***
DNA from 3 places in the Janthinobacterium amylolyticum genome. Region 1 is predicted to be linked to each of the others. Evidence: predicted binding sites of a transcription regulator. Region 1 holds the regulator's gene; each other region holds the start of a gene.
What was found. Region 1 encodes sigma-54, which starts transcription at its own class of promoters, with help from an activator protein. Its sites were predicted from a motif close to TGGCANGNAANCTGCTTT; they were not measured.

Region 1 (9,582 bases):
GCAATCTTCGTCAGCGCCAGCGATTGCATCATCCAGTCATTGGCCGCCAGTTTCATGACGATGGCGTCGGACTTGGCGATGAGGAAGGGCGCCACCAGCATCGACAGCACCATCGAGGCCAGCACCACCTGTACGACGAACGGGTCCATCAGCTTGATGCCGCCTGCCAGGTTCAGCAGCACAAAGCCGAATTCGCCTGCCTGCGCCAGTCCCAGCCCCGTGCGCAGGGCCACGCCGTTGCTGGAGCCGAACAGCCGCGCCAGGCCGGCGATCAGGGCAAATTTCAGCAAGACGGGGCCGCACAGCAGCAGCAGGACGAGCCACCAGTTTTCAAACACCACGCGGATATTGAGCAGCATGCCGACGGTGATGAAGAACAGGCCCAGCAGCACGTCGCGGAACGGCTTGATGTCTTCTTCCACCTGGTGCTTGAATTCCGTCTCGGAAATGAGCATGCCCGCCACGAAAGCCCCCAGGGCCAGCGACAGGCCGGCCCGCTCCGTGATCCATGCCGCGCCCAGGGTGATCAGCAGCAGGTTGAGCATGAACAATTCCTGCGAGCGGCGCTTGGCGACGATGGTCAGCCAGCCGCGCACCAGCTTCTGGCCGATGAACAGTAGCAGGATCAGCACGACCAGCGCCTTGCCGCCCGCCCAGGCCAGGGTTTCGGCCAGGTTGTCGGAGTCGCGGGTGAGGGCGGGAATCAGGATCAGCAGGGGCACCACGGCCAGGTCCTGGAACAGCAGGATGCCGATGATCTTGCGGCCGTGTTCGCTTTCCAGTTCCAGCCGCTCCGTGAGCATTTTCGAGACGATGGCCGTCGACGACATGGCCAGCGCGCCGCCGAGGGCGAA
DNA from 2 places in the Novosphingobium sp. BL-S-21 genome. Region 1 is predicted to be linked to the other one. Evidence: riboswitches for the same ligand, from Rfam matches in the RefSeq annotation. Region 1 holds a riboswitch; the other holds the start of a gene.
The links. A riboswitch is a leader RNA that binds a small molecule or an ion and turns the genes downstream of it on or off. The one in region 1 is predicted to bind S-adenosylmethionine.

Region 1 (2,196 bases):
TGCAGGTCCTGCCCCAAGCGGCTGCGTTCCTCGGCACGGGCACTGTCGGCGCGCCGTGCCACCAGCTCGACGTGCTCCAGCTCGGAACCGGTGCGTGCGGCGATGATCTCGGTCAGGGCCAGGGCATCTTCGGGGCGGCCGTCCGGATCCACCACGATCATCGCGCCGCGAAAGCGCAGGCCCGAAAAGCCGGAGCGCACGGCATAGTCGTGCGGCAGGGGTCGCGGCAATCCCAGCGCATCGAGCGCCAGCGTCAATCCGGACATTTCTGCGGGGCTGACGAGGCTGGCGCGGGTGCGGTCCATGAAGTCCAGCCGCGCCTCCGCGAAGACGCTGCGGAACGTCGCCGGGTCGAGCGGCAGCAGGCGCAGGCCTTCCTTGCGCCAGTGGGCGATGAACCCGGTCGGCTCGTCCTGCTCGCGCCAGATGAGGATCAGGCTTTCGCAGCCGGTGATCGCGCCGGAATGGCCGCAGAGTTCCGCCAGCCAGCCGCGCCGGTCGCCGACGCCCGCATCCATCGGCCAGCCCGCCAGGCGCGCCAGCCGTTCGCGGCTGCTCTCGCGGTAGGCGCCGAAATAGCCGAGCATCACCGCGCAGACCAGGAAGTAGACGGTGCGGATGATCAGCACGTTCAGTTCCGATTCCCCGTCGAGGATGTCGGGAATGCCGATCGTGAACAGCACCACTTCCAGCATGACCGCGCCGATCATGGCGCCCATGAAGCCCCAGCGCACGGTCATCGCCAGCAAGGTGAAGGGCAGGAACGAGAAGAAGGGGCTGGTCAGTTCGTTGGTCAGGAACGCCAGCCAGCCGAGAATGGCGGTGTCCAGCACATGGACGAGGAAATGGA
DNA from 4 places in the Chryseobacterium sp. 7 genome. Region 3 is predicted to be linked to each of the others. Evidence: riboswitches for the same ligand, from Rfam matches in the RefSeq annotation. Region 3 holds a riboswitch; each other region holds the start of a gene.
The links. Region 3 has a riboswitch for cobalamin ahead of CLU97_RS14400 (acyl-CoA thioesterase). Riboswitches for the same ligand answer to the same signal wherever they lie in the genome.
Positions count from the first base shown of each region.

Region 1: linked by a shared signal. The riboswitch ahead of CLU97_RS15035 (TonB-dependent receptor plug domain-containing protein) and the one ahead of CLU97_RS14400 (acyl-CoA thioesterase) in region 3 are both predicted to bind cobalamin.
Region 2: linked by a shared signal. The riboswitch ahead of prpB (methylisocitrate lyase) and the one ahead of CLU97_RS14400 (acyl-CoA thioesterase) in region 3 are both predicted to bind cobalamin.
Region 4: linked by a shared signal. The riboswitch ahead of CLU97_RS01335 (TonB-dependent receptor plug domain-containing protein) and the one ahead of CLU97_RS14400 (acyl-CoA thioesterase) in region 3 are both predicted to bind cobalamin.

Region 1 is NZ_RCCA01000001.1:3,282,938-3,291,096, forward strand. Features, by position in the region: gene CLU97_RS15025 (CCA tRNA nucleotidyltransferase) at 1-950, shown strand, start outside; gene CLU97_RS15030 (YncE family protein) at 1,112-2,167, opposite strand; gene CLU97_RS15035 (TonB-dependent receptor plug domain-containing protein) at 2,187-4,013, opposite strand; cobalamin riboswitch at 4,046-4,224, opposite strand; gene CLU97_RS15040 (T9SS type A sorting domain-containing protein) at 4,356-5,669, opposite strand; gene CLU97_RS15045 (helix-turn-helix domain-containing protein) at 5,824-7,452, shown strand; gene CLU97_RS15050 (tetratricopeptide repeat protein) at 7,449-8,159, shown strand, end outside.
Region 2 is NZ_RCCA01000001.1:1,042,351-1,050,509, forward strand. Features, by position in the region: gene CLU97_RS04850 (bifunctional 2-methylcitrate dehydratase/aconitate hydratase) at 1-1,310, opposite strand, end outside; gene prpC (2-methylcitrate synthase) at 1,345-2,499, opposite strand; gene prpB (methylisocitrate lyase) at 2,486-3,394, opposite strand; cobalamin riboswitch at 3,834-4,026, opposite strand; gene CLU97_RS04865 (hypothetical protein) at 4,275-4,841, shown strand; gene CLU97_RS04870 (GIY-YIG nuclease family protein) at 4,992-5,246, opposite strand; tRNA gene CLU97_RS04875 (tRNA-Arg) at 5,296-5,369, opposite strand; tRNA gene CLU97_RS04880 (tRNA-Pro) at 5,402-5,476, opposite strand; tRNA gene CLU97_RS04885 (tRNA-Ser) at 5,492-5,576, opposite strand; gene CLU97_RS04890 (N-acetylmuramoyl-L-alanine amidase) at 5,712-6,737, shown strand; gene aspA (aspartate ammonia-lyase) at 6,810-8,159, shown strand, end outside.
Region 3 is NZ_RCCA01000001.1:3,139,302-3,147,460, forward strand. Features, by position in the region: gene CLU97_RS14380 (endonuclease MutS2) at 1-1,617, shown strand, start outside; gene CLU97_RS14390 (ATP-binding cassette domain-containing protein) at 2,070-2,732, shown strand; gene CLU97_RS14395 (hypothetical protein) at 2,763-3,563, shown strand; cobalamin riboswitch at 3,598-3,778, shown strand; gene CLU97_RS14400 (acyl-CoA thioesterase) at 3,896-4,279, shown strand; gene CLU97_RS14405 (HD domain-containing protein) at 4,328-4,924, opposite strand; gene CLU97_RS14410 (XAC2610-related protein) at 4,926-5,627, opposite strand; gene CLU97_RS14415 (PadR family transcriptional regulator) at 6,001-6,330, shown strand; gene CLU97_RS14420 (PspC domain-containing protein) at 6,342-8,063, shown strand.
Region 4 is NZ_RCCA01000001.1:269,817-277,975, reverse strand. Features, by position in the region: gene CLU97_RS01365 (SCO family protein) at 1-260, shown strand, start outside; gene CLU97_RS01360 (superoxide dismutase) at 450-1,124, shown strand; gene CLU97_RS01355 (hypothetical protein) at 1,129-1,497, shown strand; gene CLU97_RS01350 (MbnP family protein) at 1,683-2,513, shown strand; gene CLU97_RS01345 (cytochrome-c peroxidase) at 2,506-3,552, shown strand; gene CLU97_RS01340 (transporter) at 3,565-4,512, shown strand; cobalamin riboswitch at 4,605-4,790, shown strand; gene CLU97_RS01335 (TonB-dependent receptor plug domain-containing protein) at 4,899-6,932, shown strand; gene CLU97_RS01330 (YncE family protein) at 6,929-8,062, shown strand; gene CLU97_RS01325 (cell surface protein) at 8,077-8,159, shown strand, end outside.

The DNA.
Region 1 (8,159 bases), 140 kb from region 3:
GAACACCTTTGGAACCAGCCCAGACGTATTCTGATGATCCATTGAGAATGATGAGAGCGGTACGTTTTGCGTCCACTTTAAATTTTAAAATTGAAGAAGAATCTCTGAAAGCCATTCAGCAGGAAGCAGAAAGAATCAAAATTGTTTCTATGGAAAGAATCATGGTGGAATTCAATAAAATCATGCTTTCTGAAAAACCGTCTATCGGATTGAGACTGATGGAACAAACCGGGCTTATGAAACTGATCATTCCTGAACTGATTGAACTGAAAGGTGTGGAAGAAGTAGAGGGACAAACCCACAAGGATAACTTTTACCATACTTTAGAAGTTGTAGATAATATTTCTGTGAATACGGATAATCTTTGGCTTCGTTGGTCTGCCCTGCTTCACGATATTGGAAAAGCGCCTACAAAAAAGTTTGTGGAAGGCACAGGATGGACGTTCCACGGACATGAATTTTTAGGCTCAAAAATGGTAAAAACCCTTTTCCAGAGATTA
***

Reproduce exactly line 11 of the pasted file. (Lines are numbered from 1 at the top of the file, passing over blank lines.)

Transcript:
Positions count from the first base shown of each region.